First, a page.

frustration and anger (162).
Over 90% of deaf children are born to hearing parents who most often have no fully
effective means to communicate with their child (202, 203). A number of studies
report that parents have difficulties developing meaningful communication with their
child with hearing loss, and in managing the child’s behaviour, especially if they have
other conditions such as autism spectrum disorders (204). In adults, hearing loss
can have a negative impact on personal relationships resulting in communication
difficulties, misunderstandings and conflict (162). The effect is evident both for the
person with hearing loss as well as their communication partners.
IDENTITY AND STIGMA
Hearing loss among children, adolescents and adults is frequently linked with feelings
of inadequacy and low self-esteem (162, 207). People with hearing loss, even when it
is addressed, may commonly reflect the stigma that is associated with hearing loss
and the use of hearing devices (162) and try to hide their impairment. Many choose
not to use hearing aids due to prejudiced mindsets and ageist stereotypes (208).
1.4.2 IMPACT AT A FAMILY/COMMUNICATION PARTNER LEVEL
The majority of children who are deaf or hard of hearing are born to parents of
normal hearing (202, 203). In the USA, for example, only around 4% of deaf or hard of-
hearing infants have deaf parents; a further 4% have one parent with hearing loss.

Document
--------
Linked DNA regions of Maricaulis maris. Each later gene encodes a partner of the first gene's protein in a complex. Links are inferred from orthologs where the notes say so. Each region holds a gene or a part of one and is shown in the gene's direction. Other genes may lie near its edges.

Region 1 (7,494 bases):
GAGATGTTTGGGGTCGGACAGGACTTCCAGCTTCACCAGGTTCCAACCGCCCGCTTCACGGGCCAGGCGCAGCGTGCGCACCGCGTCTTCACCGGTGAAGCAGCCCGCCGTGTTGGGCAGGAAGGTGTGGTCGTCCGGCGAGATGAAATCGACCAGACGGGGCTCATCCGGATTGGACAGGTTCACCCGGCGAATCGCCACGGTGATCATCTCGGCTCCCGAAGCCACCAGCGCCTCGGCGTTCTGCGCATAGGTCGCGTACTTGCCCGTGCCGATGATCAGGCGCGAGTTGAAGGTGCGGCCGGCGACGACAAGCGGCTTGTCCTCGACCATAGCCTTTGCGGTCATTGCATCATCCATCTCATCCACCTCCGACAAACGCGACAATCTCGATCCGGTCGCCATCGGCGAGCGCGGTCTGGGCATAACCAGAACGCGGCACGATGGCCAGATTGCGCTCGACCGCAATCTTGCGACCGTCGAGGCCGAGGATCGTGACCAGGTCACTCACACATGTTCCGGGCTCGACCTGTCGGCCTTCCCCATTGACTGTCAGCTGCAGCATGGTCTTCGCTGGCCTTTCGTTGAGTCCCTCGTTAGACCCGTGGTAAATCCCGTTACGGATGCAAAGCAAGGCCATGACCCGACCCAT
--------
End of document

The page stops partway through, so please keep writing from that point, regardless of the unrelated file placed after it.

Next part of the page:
Parents with a deaf or hard-of-hearing child commonly experience higher levels of
emotional and physical strain than other parents; their career may be compromised
to take care of their child full time, and sometimes they may have to relocate to be
closer to the required services (204).
The impact on families, especially on communication partners, is also noteworthy, as
they may experience reductions in social functions due to participation restrictions
related to the partner’s hearing loss; increased stress related to communication;
and reduced satisfaction within the relationship (118, 162).
1.4.3 ECONOMIC IMPACT (209)
Beyond financial hardships at the individual level, hearing loss has a considerable
economic impact on society as a whole. WHO data reveal that the overall global cost
of unaddressed hearing loss is greater than $ 980 billion annually (see Figure 1.9).
These include costs related to:
- The health-care sector: these are estimated to be around $ 314 billion and include
health-care costs for children and adults posed by failing to address hearing loss.
They do not include costs for the provision of services and rehabilitation.